Sermon title:

Peter’s Miraculous Jail-Break

Immanuel Baptist Church – Sunday, February 21, 2021


Persecution of Christians is a constant theme

in the history of the early Church

that we find in the Bible book of Acts.


At John 15:20, our Lord Jesus said,

If they persecuted me,

they will also persecute you.”


And so, it continues today, as well.


But the intensity of that persecution

has fluctuated from time to time

and from place to place.


In the world today, reports say 215 million believers

face intense persecution.


Tens of thousands of these are currently in jail—

at least 50,000 in North Korea alone.


Here in the United States,

Christians have enjoyed a long period of peace,

but we can see opposition to biblical Christianity

rising up again.


So, we can benefit from looking at how the early church

endured the persecution it faced from the beginning.


Acts Chapter 4 tells how Peter and John

were arrested for the first time.

Chapter 5 tells how all the Apostles were jailed,

but miraculously set free by God’s angel,

and then were arrested again

and publicly beaten.


Chapters 6 & 7 relate the case of deacon Stephen

who was arrested and then executed by stoning

for preaching about Jesus.


The 8th Chapter of Acts goes on to say

that a wave of intense persecution

broke out at that time.


And Ch. 9 tells how Jesus stopped the lead persecutor

and converted him to become the Apostle Paul.


That led to a period of peace for the churches

in Judea, Galilee and Samaria.


Chapter 12 jumps ahead a few years

to a time when a change in government leaders

led to renewed persecution.

It begins,

1 Now about that time, King Herod stretched out his hands to oppress some of the assembly.


About what time?


The previous chapter had just ended with a reference

to Paul and Barnabas carrying money to Jerusalem

to help the Christians there

survive the food shortage

while Claudius was Emperor of Rome.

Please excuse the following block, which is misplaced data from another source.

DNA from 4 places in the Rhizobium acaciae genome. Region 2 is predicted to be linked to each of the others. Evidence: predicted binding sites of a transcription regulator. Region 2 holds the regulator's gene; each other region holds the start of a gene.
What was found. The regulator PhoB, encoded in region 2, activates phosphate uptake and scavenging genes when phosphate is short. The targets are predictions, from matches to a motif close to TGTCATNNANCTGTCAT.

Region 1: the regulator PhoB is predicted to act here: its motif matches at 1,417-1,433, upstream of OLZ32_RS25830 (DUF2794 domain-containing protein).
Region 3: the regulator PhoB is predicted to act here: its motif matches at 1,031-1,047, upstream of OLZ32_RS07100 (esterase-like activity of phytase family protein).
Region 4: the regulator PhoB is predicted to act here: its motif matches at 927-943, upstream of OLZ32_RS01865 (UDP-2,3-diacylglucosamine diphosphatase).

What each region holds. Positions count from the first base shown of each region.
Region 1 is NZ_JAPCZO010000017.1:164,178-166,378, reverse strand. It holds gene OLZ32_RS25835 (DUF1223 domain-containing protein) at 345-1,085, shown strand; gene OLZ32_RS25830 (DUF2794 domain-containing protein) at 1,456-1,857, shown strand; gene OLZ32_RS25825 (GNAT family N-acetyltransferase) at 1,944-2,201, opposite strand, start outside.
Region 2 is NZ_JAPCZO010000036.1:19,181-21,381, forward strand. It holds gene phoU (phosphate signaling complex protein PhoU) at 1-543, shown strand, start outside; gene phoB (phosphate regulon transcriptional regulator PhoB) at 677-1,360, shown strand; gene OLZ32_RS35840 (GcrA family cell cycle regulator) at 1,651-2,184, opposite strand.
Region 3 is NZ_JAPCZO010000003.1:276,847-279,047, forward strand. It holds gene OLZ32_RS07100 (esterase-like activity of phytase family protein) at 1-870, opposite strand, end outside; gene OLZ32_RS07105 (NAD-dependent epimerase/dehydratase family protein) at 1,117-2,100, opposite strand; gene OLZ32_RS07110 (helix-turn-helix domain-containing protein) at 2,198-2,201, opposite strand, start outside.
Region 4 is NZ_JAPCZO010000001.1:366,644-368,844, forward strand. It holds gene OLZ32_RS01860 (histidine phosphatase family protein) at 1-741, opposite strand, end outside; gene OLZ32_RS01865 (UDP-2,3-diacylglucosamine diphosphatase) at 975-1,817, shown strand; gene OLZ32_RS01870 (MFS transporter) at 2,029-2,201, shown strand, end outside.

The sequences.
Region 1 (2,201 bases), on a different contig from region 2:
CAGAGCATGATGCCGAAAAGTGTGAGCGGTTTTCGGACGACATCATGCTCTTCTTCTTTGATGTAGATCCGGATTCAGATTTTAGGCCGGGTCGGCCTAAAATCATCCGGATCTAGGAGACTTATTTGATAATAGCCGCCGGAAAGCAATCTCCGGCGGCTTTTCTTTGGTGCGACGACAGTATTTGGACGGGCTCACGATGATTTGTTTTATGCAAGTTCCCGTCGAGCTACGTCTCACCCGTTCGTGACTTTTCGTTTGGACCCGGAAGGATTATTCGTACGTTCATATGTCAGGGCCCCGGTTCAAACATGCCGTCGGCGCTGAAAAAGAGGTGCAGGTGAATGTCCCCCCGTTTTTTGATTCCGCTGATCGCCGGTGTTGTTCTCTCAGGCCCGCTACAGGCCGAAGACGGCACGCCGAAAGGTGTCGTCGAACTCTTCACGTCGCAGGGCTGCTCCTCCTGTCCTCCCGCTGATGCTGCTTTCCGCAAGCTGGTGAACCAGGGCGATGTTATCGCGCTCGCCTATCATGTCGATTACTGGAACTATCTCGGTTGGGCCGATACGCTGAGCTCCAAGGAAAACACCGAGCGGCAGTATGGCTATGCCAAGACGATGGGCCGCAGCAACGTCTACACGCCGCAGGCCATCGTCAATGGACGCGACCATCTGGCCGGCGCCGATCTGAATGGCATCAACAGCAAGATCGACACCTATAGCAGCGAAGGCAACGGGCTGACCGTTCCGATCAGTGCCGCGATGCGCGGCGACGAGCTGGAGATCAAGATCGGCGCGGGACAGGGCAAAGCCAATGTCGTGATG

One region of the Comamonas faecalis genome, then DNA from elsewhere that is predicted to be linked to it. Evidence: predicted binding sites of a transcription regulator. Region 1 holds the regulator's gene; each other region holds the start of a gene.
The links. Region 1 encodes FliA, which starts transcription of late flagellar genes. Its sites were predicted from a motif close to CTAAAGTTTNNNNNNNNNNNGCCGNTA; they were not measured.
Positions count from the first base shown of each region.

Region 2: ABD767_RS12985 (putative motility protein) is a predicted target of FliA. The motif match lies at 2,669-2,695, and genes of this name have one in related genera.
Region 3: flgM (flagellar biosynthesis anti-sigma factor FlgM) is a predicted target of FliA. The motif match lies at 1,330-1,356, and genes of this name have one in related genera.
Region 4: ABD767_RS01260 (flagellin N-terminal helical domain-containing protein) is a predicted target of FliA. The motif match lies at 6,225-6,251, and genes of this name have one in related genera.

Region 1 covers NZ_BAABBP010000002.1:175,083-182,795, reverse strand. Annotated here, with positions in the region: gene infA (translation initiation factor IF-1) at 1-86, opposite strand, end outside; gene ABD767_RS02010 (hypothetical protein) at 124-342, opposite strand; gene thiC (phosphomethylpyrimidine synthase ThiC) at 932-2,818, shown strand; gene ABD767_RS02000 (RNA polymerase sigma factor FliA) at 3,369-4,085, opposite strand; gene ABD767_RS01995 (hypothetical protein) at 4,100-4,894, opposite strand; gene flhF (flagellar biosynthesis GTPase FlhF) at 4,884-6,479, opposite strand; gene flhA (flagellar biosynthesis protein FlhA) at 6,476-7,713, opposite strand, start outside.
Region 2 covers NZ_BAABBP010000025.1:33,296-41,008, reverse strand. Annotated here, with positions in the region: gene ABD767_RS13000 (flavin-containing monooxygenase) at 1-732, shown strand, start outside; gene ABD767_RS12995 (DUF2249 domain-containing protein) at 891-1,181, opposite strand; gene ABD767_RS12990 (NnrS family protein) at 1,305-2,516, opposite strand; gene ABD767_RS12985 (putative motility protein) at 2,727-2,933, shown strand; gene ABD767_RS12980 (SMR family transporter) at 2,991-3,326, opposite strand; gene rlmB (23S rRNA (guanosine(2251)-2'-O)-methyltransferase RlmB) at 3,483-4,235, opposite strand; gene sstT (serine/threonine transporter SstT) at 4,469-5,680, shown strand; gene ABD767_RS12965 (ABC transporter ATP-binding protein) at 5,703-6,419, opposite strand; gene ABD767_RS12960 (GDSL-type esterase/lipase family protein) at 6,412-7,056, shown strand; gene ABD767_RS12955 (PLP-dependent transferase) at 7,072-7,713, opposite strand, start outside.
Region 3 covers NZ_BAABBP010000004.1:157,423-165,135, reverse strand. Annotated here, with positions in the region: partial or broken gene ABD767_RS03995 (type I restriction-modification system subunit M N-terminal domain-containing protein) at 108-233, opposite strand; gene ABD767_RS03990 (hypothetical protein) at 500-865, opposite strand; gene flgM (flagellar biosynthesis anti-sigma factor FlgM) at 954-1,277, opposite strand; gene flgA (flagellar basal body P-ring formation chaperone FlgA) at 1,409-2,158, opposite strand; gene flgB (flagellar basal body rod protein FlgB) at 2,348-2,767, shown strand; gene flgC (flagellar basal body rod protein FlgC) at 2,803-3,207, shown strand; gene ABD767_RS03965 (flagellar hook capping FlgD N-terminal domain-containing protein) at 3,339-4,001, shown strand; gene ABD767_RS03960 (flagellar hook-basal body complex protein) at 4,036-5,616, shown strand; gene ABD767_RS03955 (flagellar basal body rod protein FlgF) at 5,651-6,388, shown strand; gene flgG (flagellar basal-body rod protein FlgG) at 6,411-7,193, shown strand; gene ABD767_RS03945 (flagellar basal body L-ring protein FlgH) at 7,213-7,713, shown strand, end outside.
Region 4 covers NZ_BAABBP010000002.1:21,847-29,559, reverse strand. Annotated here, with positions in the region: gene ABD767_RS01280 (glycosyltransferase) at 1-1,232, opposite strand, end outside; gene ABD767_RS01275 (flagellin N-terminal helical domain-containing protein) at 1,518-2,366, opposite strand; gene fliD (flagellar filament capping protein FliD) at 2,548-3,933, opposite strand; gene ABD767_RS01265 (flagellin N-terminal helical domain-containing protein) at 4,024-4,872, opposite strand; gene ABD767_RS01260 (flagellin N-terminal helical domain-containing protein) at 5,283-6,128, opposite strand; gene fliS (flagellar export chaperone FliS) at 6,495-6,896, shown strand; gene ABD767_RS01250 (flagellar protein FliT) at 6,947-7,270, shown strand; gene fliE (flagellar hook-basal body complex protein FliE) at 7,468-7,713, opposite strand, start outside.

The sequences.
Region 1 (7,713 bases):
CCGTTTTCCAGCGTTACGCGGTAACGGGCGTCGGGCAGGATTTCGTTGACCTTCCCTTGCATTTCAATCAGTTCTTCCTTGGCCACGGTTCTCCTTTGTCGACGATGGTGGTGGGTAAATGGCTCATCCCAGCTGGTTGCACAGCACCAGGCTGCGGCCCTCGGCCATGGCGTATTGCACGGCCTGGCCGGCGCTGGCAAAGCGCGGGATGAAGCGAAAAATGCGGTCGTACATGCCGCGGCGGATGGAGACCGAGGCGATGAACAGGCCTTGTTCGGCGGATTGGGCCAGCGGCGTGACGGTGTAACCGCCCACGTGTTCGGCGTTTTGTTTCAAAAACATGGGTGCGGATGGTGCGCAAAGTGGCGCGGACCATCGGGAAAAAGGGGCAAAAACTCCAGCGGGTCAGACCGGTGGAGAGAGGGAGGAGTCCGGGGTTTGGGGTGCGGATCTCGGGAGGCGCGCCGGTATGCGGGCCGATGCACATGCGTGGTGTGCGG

And secular history tells us

Claudius was Emperor from AD 41 to AD 54.


So, that helps us pin down what time is meant,

when this chapter says “about that time.”


It says,

King Herod stretched out his hands

to oppress some of the assembly.


This was not Herod the Great

who was visited by the Wise Men—

and who killed the babies of Bethlehem.


No, it wasn’t him, because he died

shortly after that incident,

while Mary, Joseph and baby Jesus were in Egypt.


And it wasn’t Herod Antipas

who conspired with Pontius Pilate

some 30 years later to crucify Jesus.


That particular Herod ruled Galilee,

and never ruled over Judea where Jerusalem was.


In fact, during most of the life of Christ

the Romans governed Judea

with Roman governors, instead of local kings.


A half-dozen-or-so Roman governors ruled Judea

from 6 AD until 41 AD.


Pontius Pilate was one of those.

Then the Roman Emperor Caligula was assassinated

by the bodyguards who were supposed to protect him,

and his uncle Claudius replaced him as Emperor.


That new Caesar appointed Herod Agrippa the 1st—

a grandson of Herod the Great—

as king over Jerusalem.


And he ruled Judea from AD 41 to AD 44.


That narrows it down further,

to a 3-year window when the events of Acts Ch. 12

took place.


I’m not reciting all these historical references

to bore you to death.


I’m pointing them out, because they may

lead to eternal life for someone listening

who previously viewed the Bible as a fairytale—

‘once-upon-a-time in a land far away.’


The Bible is real history, intersecting precisely

with people and events in secular history books.


And that realization can help people

put faith in the Scriptures

and in their life-saving message.


I know that to be true, in my own case,

because it was seeing

that historical accuracy of the Bible

that helped turn me from skeptical unbelief

to belief in the Bible as the Word of God.



So, Acts Chapter 12 begins by telling us,


1 Now about that time, King Herod stretched out his hands to oppress some of the assembly. 2 He killed James, the brother of John, with the sword.


The “assembly” Herod was oppressing

was the Christian church in Jerusalem,

which included the Apostles.


That church had enjoyed a period of peace for some time,

but now Herod began

and new episode of persecution.


And one of his first acts was to order the execution

of “James, the brother of John.


James and John were the sons of Zebedee

who our Lord Jesus first called years earlier

to leave their father’s fishing business

and follow him.